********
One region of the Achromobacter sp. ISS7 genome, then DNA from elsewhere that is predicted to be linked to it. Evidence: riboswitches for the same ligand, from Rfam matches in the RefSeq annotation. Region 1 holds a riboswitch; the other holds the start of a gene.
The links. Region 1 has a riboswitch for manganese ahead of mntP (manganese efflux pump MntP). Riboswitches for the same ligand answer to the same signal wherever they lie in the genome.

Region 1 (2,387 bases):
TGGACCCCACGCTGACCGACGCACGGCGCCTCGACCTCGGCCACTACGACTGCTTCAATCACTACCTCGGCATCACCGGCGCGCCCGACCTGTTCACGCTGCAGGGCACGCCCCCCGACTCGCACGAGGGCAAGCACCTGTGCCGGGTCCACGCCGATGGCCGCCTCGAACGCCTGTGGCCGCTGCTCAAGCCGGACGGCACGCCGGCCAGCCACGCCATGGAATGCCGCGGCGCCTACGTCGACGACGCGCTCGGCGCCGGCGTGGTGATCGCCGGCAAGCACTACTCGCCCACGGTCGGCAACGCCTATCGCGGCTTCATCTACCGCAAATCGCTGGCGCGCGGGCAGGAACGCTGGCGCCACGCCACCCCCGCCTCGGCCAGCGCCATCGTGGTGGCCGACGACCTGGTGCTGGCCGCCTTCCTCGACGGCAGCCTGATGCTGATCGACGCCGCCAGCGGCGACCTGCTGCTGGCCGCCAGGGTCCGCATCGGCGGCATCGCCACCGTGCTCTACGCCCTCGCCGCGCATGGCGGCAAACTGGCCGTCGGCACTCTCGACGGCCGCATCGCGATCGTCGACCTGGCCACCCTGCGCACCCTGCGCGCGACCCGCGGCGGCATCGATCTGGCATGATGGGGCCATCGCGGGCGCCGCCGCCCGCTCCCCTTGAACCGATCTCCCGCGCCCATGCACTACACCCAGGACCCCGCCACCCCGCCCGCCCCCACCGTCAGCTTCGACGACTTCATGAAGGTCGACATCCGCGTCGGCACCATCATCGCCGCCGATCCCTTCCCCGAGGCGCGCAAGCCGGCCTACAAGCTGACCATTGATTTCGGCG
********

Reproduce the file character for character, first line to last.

One region of the Achromobacter sp. ISS7 genome, then DNA from elsewhere that is predicted to be linked to it. Evidence: riboswitches for the same ligand, from Rfam matches in the RefSeq annotation. Region 1 holds a riboswitch; the other holds the start of a gene.
The links. Region 1 has a riboswitch for manganese ahead of mntP (manganese efflux pump MntP). Riboswitches for the same ligand answer to the same signal wherever they lie in the genome.

Region 1 (2,387 bases):
TGGACCCCACGCTGACCGACGCACGGCGCCTCGACCTCGGCCACTACGACTGCTTCAATCACTACCTCGGCATCACCGGCGCGCCCGACCTGTTCACGCTGCAGGGCACGCCCCCCGACTCGCACGAGGGCAAGCACCTGTGCCGGGTCCACGCCGATGGCCGCCTCGAACGCCTGTGGCCGCTGCTCAAGCCGGACGGCACGCCGGCCAGCCACGCCATGGAATGCCGCGGCGCCTACGTCGACGACGCGCTCGGCGCCGGCGTGGTGATCGCCGGCAAGCACTACTCGCCCACGGTCGGCAACGCCTATCGCGGCTTCATCTACCGCAAATCGCTGGCGCGCGGGCAGGAACGCTGGCGCCACGCCACCCCCGCCTCGGCCAGCGCCATCGTGGTGGCCGACGACCTGGTGCTGGCCGCCTTCCTCGACGGCAGCCTGATGCTGATCGACGCCGCCAGCGGCGACCTGCTGCTGGCCGCCAGGGTCCGCATCGGCGGCATCGCCACCGTGCTCTACGCCCTCGCCGCGCATGGCGGCAAACTGGCCGTCGGCACTCTCGACGGCCGCATCGCGATCGTCGACCTGGCCACCCTGCGCACCCTGCGCGCGACCCGCGGCGGCATCGATCTGGCATGATGGGGCCATCGCGGGCGCCGCCGCCCGCTCCCCTTGAACCGATCTCCCGCGCCCATGCACTACACCCAGGACCCCGCCACCCCGCCCGCCCCCACCGTCAGCTTCGACGACTTCATGAAGGTCGACATCCGCGTCGGCACCATCATCGCCGCCGATCCCTTCCCCGAGGCGCGCAAGCCGGCCTACAAGCTGACCATTGATTTCGGCG